Vickie says McCullars speculates it could take up to two years to cure her Lyme Disease. Already though, she is seeing progress. Her weight is up to 94 pounds. There was a time when Vickie choked on water, when she avoided eating or drinking when alone. Although she has difficulty chewing some foods because of muscle weakness, her swallowing has improved to the point that she eats a cucumber a day from their garden. The biggest improvement came just last week, when Vickie realized she could bend her neck, thrusting her head backward and forward a dozen times in a row. She still can't lie on her back and lift her head off the pillow without using her hands, but she's confident that will come soon.

The Crawfords consider that they have a lot to be thankful for. Some Lyme Disease patients with neurological complications lose strength in their legs; some lose cognitive ability. Vickie has had neither problem. And not long ago, she sent a letter to her "Angel in Indiana ," thanking her for passing along information that led to a diagnosis and a doctor who understands the disease.

Cheryl Szozda

Although Cheryl Szozda's odyssey wasn't of as long a duration as Vickie's, it has been equally as terrifying.

In August of 2004, she began having trouble articulating her words. Suspecting a mini-stroke, she consulted her family physician. From the first, husband Anthony thought Lyme Disease was the culprit. Cheryl had been bitten by a deer tick at the base of her neck the previous April. She'd had flu-like symptoms, but had not been treated for Lyme. When a Western Blot test came back negative for Lyme, the physician did not believe that LD was the cause of her speech problems.

Cheryl's ordeal was similar to Vickie's. Only the symptoms varied. One of the most pronounced symptoms was sleeplessness. A specialist diagnosed sleep deprivation and prescribed sleeping pills. Another checked her for Alzheimer's and other disorders, then concurred with the first specialist's diagnosis.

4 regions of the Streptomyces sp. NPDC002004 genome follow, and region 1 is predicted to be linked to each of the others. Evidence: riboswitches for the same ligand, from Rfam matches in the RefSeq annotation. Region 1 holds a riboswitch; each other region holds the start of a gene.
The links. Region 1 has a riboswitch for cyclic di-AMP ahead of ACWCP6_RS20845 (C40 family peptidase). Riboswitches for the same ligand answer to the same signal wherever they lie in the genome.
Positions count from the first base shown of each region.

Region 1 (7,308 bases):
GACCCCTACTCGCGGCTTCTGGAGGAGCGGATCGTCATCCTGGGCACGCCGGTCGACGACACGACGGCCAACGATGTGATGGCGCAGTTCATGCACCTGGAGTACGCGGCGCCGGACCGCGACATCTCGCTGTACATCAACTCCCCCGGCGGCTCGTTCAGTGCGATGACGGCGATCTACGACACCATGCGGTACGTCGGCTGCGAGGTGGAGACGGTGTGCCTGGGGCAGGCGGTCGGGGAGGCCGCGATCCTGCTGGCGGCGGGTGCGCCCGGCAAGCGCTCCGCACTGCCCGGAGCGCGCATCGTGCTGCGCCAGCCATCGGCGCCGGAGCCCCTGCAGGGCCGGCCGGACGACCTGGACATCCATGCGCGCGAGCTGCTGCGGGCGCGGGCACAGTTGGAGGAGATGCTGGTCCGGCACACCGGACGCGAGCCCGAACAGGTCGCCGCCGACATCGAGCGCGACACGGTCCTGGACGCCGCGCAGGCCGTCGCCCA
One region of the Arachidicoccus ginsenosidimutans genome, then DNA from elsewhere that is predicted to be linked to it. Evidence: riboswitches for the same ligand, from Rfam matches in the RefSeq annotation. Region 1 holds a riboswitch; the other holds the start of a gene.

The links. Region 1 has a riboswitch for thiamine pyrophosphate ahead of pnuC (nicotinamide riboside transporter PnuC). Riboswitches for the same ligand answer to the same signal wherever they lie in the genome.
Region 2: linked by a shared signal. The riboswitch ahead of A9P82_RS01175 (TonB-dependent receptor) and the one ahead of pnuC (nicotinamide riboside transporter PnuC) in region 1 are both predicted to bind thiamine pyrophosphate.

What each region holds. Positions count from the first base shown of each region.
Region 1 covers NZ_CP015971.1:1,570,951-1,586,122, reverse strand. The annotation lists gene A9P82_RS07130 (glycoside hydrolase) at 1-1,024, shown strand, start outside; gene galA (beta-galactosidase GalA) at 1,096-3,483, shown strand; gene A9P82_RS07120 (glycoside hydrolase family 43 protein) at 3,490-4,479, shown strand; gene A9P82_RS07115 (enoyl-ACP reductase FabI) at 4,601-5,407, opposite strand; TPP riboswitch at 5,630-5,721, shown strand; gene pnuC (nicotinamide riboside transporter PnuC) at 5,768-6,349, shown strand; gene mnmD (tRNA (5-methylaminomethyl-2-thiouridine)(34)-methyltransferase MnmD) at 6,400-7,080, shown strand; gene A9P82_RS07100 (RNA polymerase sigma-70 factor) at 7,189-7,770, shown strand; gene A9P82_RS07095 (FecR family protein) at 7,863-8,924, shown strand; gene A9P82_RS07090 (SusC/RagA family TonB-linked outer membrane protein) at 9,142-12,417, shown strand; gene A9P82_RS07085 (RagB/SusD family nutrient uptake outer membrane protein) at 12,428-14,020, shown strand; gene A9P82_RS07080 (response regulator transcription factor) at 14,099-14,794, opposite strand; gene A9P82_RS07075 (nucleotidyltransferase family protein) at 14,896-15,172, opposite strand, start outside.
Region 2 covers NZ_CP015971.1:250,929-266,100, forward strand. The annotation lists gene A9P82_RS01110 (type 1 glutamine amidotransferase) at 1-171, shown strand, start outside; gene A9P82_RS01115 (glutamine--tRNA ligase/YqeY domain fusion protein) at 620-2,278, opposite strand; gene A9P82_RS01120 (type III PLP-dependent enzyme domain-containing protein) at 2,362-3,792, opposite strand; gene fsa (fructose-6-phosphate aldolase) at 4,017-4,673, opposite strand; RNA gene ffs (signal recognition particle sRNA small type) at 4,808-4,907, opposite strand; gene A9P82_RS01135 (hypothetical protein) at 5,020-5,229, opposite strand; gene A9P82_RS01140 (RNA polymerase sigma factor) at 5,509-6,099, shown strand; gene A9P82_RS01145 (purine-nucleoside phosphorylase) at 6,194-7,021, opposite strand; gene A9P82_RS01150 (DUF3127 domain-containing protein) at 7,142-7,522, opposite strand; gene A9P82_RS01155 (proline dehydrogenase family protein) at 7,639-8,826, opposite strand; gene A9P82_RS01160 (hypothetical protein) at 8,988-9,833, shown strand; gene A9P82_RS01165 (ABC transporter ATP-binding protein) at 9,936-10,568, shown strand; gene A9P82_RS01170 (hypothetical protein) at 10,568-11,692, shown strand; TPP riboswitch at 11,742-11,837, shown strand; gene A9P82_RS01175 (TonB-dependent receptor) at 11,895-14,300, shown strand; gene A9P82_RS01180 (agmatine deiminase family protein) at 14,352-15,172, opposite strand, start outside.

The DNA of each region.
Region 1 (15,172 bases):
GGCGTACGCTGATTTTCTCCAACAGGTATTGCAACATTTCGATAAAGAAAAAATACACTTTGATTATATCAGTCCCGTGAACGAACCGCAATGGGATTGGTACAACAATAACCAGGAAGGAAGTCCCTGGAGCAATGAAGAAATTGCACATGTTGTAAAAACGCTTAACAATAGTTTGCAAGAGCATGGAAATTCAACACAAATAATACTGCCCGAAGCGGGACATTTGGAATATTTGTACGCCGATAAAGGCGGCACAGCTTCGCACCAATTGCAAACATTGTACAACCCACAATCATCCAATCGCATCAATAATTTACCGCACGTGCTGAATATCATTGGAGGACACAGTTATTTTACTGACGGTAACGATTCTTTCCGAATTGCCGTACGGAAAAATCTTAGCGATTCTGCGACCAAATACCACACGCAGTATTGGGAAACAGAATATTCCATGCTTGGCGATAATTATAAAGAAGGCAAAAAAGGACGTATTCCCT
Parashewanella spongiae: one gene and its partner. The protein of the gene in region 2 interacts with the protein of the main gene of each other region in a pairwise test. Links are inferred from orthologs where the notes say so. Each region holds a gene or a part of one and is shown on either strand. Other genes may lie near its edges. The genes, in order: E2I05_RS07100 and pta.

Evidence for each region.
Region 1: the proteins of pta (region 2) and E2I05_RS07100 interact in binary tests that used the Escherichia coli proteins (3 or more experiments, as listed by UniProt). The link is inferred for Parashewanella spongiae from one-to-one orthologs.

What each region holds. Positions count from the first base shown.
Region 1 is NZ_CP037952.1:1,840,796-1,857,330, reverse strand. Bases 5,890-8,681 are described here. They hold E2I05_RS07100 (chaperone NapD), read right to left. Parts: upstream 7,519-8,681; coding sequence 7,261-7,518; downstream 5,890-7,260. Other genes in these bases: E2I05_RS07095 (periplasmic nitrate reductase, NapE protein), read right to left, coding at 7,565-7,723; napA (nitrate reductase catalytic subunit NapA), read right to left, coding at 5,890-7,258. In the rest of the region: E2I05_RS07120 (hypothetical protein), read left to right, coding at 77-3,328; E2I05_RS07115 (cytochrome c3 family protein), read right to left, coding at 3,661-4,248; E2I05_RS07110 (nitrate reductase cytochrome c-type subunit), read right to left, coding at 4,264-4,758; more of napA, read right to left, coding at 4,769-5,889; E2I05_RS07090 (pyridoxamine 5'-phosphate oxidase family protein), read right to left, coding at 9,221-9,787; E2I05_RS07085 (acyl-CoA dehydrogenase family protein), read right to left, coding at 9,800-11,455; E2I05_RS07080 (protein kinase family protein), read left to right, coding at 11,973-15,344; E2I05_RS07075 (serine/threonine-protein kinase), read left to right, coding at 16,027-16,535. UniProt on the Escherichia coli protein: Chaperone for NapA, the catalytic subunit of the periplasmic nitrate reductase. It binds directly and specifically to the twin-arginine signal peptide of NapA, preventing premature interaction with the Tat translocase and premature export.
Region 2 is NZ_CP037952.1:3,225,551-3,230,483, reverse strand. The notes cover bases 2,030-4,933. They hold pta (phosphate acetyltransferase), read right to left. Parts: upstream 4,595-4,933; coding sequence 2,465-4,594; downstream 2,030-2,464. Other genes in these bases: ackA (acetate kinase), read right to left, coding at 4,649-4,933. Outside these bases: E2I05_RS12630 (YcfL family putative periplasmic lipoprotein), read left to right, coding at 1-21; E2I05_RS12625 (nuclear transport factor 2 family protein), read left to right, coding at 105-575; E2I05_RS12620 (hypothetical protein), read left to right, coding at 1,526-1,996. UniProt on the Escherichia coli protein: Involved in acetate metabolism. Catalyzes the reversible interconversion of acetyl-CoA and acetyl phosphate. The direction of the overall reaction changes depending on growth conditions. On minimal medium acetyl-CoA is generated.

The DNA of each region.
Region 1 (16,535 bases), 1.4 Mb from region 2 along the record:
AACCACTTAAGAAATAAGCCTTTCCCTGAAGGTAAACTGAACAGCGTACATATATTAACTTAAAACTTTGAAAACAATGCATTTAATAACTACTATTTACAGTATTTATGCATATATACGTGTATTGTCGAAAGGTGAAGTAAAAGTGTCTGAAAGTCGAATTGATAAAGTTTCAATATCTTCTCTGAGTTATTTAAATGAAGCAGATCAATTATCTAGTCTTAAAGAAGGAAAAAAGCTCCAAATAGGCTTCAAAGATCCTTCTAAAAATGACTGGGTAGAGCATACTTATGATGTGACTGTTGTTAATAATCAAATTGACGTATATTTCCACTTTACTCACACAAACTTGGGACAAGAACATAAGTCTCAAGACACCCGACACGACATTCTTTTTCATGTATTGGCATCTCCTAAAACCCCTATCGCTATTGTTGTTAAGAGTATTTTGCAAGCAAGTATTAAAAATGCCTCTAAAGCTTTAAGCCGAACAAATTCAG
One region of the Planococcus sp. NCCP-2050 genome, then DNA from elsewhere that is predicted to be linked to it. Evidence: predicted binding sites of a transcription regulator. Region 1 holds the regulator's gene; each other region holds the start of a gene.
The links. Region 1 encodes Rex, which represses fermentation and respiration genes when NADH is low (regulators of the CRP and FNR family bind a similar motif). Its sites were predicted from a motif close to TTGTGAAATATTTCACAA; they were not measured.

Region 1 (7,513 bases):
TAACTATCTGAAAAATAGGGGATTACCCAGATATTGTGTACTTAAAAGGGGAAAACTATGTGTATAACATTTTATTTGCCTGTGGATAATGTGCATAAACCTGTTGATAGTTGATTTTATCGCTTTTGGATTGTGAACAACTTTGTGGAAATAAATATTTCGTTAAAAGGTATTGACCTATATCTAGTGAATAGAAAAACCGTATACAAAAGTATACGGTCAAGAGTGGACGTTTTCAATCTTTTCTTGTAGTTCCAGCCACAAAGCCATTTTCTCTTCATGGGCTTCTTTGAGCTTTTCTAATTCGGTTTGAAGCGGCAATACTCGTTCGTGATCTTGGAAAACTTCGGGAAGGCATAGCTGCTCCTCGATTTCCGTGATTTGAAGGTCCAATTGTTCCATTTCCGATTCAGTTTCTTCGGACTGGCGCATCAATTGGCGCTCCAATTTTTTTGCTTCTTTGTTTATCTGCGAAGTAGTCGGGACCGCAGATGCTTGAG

"At one point there was talk of ALS," says Anthony, who speaks on his wife's behalf. (Though Cheryl has been diagnosed and is undergoing treatment for Lyme Disease, she has not regained the ability to articulate.) "Cheryl got on the internet to research ALS. She went to a site called ,where she read that 50 percent of the people diagnosed with ALS actually have Lyme Disease. We found out about the test Bowen does. We did an independent test and she tested positive. Then it became a matter of finding someone willing to treat Lyme Disease."

They started out with a Huntsville physician who put her on Doxicycline for 30 days. After two months she was feeling better, but her symptoms continued to worsen. Meanwhile, searching the Internet for support groups, Anthony found one headed by a woman from Mobile who told him about McCullars. In three visits, they've seen improvement in several areas: a slight weight gain, improved sleep, cessation of a tongue tremor, and improvement in Cheryl's facial paralysis.

They continue with supplemental therapies such as nutrition and acupuncture - and prayer.

"Prayer is important," says Anthony, who names a network of relatives whose churches keep Cheryl on their prayer list. On that, the Szozdas and the Crawfords agree.

They also agree on the importance of spreading the word about their newfound knowledge.

"People call, e-mail, ask questions," says Anthony. "We don't want to force-feed anybody this information; we just put it out there and let them take a look at it."